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Teksti Aleksi Tolppi Kuvat Jaana Kangas

Testing yourself is the key to better results

My legs can barely carry me and my heart and lungs feel like bursting. I’ve just finished the 12 minute running test known as the Cooper test and while gasping for air, I wonder, what’s the point?

For many people, the Cooper test brings up only bad memories from junior high and most are probably happy to never bother with it again.

But for those who aren’t, the student union organizes an opportunity to take the test twice a year. This October 61 people were happy to torture themselves for twelve minutes.

While popular in Finnish schools, the Cooper test is just one of many ways to measure your fitness. Considering the grueling nature of the test, one really wonders if there are better ways to test yourself and if it is actually useful for non-athletes.

“The results should not be taken too literally.”

Tero Joutsen, fitness tester at Sports Lab Jyväskylä, thinks that testing yourself is the key to better results even for non-competing trainers.

“Without testing it is impossible to do right kind of training,” he said.

Cooper test is meant to measure maximal oxygen consumption. While it is an useful tool for tracking progress and measuring maximal performance, the test doesn’t provide a lot of data to support training.

“Figuring out target heart rate zones is the most important thing. The common mistake for joggers is to go too fast when you should go slow and vice versa.”

Instead of the Cooper test, Joutsen suggests running at a steady pace on a sports field and keeping either the same heart rate or the same speed. When your endurance gets better, you can either run faster or your heart rate goes down.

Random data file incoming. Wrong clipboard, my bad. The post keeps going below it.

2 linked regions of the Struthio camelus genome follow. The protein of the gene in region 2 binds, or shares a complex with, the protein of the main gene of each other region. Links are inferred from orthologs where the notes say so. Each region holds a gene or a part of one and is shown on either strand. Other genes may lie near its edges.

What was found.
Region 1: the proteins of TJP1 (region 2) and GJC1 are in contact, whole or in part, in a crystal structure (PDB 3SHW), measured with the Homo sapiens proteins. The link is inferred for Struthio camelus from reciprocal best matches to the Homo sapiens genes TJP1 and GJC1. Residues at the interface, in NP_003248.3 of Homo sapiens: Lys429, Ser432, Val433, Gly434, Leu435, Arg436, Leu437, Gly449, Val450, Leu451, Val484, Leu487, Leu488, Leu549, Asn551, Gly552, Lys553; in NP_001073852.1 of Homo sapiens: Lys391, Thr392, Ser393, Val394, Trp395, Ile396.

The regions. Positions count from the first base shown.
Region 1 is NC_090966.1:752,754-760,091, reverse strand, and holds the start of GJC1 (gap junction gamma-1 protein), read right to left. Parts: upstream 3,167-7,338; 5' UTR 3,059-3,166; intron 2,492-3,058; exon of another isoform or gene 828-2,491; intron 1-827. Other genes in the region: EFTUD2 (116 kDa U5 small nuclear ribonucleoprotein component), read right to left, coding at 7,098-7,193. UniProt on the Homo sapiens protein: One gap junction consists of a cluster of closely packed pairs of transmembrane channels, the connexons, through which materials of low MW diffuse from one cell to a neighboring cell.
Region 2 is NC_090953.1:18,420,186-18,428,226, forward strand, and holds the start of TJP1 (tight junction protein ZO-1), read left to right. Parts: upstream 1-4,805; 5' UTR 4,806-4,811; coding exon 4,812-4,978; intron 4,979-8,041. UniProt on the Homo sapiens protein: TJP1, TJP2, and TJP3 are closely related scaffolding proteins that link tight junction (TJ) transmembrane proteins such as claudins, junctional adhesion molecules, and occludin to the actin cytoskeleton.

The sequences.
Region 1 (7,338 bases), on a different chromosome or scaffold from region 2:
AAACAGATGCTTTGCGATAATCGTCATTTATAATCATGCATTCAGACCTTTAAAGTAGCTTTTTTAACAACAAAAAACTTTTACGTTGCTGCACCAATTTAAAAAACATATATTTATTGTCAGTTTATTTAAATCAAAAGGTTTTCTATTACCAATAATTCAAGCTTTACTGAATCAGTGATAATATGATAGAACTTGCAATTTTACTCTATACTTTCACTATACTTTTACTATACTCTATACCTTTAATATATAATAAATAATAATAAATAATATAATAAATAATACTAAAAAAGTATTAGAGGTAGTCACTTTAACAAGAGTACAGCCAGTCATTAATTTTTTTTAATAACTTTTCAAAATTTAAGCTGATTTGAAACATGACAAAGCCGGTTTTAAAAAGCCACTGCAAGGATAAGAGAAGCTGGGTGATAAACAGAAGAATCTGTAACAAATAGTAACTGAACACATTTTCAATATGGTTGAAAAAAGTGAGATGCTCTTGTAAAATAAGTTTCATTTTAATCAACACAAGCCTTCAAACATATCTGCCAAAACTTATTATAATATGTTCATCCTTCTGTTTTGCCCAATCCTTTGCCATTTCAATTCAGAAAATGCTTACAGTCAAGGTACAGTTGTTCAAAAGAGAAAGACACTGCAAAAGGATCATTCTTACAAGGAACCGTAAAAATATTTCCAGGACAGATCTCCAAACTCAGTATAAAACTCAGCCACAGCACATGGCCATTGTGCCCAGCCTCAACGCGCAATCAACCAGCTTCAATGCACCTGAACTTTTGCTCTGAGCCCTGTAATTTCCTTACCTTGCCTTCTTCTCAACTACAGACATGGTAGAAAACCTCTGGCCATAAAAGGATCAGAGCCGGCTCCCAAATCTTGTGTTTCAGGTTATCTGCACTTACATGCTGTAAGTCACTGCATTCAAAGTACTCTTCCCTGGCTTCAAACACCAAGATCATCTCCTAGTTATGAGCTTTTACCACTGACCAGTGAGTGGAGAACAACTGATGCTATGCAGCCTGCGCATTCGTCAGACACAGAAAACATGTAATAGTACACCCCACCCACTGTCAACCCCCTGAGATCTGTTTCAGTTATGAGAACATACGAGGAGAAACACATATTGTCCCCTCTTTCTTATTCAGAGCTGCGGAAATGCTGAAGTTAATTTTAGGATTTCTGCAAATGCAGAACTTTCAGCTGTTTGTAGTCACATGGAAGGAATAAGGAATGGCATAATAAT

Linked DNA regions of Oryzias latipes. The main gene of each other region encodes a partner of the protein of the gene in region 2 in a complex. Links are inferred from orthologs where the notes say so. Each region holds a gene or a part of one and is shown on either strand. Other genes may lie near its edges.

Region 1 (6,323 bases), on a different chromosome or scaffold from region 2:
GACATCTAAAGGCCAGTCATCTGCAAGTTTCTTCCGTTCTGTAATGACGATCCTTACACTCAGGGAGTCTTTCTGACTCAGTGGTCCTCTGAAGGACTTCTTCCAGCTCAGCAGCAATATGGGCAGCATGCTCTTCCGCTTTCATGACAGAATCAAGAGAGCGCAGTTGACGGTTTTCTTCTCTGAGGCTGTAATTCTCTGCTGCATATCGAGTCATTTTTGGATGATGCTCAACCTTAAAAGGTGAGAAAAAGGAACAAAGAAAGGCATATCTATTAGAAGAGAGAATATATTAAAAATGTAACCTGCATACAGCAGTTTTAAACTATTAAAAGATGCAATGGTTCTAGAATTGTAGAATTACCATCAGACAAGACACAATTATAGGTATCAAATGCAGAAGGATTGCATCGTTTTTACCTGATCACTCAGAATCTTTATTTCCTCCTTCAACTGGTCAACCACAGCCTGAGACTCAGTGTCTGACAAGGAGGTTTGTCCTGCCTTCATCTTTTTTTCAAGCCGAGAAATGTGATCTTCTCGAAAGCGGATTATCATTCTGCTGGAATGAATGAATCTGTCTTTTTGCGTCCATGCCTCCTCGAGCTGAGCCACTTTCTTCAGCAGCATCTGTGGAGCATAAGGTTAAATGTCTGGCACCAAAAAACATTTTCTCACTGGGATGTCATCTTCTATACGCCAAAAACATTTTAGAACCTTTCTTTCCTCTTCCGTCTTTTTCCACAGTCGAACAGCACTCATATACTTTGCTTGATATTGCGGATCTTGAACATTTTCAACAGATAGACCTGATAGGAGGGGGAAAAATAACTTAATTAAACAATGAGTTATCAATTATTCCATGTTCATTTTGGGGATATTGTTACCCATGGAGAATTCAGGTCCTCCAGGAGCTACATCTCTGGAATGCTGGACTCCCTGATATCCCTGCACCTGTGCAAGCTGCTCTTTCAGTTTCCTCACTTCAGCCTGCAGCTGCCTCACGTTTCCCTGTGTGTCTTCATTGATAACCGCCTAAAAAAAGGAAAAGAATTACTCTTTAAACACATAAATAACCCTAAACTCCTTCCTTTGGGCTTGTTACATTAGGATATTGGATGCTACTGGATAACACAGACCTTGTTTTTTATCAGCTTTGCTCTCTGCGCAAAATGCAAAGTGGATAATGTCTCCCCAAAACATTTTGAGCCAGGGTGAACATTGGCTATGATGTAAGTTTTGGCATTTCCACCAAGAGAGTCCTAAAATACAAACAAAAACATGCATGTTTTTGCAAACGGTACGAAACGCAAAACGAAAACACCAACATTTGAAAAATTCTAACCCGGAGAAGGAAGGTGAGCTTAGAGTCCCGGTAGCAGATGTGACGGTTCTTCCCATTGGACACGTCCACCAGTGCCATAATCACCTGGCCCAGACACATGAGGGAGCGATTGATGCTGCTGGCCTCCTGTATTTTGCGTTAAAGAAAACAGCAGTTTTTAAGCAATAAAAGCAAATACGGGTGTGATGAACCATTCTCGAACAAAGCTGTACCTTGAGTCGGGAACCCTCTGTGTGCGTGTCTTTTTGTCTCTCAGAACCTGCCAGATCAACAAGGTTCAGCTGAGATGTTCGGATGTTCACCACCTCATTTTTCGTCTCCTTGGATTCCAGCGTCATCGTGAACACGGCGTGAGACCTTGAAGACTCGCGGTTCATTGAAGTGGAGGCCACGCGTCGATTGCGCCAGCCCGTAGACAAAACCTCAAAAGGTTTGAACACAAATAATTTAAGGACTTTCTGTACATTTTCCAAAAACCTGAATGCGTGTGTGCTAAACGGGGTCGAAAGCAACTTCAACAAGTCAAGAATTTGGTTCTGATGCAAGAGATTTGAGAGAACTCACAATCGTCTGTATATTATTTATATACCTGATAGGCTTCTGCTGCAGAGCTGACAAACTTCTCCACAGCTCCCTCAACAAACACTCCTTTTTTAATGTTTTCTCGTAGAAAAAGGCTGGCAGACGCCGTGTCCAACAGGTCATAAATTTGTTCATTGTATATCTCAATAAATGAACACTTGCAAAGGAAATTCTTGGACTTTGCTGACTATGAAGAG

“Tests are great for beginners. They are useful but also motivating when you see your test results get better in a short period of time,” Joutsen said.

 

For people who are interested in more accurate and in-depth information about their fitness level, there are quite a few tests to try. The best known is the body composition analysis which is used to measure body fat and lean body mass.

Joutsen admits that the tests don’t always give the whole picture of one’s fitness level.

For example, the results of the body composition analysis can vary based on when the person has last eaten and emptied their bladder. For women, the menstrual cycle can greatly affect the outcome.

“The results should not be taken too literally. I rarely agree for example with the ideal weight the body composition analysis gives to a person,” Joutsen told.

 

Testing and measuring oneself has become increasingly popular during the last decade. Joutsen has observed that even non-athletes are interested in finding out their maximal oxygen consumption or how much fat they have in their body.

“There has been a fitness craze going on for quite some time now. Triathlon has become a popular sport and there are many diet programs on television. That has had an effect,” Joutsen said.

For some, technology itself is a motivating feature. Heart rate monitors and activity trackers are now worn by people who are just trying to stay in shape and want to track their development.

For a jogger, a heart rate monitor tells if the pace is optimal for desired results. Activity tracker, however, offers information about the activity that happens during the rest of the day. That can help those who are trying to lose weight, for example.

Students challenged themselves during the Cooper running test on a Thursday in October. Picture: Jaana Kangas

For me personally, the Cooper test is a great way to measure progress as I spend most of my time jogging rather than lifting weights or playing sports.

Regular testing in junior high motivated me to exercise more and hitting the magical 3000 by the time I was 15 was really something.

Even if I am not too fond of testing and measuring when it comes to exercise, I do feel quite proud of my result with the Cooper test.

With 3030 meters I was able to stay roughly on the same level as I was almost 10 years ago, but when adjusting for age, I’m actually in better shape.

While I don’t think I’m buying a heart rate monitor or an activity tracker any time soon, I do see the appeal. Measuring your progress can make it more rewarding and maybe motivate to do even more.

But in the end, as long as I’m happy with the way I look and feel, that’s all the measurement I need.

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